1. Introduction

Appraisal is the analysis of an organisation’s business context, business activities and risks, to determine:

  • what information and records to create

  • what information and records are high-risk, high value, or both

  • how long an organisation must manage information and records for to meet business and community needs and expectations.

Under section 17 of the Public Records Act 2005 (PRA), public offices and local authorities must create and maintain full and accurate records of their business activities. When an organisation appraises the purpose and value of its business activities, the organisation can define its key information and records requirements. This enables an organisation to meet its statutory obligations and support its business needs.

2. Benefits of doing appraisal

Appraisal is an essential part of effective information and records management. Along with regular, authorised disposal, it supports normal prudent business practice. The reasons for doing appraisal may vary, but will directly influence the scope of analysis. These can include:

  • an organisation losing or gaining business functions, business activities, or both changes to the regulatory environment

  • the introduction of new systems or system upgrades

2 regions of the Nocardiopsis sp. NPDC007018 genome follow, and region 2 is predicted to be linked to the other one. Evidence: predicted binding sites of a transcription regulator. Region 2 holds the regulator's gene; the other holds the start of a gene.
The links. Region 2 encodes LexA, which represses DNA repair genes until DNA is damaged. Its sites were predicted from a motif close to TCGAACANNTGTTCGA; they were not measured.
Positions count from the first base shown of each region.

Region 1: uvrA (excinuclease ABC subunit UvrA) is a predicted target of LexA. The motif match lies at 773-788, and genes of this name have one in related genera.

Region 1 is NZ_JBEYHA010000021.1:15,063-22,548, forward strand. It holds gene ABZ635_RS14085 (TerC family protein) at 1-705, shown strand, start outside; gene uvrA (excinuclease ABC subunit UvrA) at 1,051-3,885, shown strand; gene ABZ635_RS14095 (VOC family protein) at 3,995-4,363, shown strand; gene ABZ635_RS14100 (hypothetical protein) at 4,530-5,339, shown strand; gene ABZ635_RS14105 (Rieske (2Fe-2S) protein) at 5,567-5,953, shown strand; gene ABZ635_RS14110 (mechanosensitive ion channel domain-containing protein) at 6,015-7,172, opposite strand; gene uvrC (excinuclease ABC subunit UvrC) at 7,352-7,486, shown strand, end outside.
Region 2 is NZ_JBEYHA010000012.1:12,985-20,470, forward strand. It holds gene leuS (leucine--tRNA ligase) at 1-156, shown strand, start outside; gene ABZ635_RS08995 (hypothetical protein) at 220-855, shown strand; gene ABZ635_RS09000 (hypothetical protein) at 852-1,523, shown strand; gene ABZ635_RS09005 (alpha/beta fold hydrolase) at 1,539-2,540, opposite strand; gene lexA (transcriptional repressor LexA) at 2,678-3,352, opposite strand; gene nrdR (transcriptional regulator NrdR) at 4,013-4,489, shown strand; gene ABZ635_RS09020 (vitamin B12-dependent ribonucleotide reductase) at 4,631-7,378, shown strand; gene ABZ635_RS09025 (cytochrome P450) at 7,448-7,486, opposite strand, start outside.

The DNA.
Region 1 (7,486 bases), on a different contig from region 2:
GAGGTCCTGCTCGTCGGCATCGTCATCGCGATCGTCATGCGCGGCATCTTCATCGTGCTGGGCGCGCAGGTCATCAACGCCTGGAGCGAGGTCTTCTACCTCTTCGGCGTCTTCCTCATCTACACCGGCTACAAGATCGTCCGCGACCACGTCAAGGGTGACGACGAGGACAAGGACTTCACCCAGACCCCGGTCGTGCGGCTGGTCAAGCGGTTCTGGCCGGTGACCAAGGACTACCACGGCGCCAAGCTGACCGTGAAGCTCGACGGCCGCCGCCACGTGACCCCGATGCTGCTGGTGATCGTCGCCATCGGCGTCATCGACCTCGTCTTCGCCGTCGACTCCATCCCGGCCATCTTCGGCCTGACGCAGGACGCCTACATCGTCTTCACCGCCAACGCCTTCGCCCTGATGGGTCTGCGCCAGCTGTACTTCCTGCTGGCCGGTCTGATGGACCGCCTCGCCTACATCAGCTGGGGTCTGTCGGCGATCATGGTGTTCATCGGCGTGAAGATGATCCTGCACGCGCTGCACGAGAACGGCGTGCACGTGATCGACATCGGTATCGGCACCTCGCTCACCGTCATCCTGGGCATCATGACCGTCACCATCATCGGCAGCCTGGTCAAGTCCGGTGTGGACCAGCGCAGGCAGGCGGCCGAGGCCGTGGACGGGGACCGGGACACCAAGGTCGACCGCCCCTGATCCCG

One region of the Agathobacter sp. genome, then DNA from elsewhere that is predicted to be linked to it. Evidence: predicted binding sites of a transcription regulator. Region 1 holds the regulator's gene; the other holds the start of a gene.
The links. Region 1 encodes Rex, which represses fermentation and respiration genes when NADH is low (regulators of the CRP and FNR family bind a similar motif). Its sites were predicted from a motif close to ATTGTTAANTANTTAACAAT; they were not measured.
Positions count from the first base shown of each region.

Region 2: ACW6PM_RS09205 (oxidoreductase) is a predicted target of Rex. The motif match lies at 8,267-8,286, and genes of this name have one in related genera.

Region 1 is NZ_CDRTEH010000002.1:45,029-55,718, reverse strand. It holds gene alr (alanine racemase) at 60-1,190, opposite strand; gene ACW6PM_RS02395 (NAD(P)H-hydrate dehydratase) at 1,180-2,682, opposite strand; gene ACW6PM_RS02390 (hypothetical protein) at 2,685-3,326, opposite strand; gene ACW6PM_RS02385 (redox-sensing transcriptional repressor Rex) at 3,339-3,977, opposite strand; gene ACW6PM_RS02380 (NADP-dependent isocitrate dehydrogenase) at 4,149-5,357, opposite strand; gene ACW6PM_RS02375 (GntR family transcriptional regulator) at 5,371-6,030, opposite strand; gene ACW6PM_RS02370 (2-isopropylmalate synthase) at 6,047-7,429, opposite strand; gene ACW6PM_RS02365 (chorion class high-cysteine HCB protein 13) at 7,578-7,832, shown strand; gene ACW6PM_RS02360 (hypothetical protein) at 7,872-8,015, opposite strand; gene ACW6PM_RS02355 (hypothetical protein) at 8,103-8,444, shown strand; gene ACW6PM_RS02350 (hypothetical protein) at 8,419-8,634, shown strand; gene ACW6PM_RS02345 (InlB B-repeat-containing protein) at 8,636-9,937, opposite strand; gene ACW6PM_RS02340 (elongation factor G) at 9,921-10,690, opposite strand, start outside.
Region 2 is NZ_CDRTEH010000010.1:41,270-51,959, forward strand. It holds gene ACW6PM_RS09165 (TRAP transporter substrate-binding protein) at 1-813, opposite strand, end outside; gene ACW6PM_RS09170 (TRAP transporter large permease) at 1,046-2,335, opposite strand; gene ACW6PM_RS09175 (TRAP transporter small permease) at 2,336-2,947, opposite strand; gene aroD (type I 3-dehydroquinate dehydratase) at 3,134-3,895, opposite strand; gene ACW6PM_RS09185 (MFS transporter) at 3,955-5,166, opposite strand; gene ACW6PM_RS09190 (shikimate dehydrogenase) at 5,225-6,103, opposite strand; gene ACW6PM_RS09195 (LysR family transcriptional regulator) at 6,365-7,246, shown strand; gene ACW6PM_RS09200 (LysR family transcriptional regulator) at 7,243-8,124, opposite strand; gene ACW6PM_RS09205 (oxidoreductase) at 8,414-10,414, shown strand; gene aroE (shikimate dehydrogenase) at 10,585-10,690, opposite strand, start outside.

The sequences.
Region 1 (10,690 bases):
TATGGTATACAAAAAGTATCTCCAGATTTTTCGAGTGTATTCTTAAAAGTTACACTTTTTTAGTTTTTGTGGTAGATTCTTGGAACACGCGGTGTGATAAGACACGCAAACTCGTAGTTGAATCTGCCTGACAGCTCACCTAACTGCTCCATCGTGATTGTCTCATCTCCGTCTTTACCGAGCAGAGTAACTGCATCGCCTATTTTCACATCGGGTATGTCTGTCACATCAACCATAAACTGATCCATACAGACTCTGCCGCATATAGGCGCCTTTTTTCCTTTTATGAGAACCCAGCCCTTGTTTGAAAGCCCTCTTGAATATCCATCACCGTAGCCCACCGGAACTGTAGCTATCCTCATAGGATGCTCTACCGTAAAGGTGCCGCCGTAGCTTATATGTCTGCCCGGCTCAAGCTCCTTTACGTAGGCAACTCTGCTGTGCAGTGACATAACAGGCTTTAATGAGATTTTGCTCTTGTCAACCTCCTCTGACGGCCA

• changing perceptions of risk or priorities.

The benefits of appraisal may include:

  • making efficient use of resources –information and records are not stored for longer than necessary, or migrated when they could be destroyed

  • maximising discovery – information and records that are high risk, high value, or both, are identified and managed for immediate and ongoing business needs

  • saving time – information and records are easier to locate and retrieve, and to use, reuse and share

  • enabling public accountability – organisations are accountable for their actions and decisions because information and records are kept for the appropriate length of time

  • complying with the law – organisations manage the disposal of information and records in line with the Act and other relevant legislation

  • preserving New Zealand’s historical and cultural heritage.

3. Uses for the appraisal results

The appraisal results have a range of uses, such as:

  • developing policies and procedures for creating and managing information and records

  • designing and implementing information and records systems incorporating information and records requirements in new or redesigned work processes or systems

  • defining metadata requirements

  • developing disposal authorities, access settings and permissions rules

  • identifying information and records requirements as part of a migration strategy.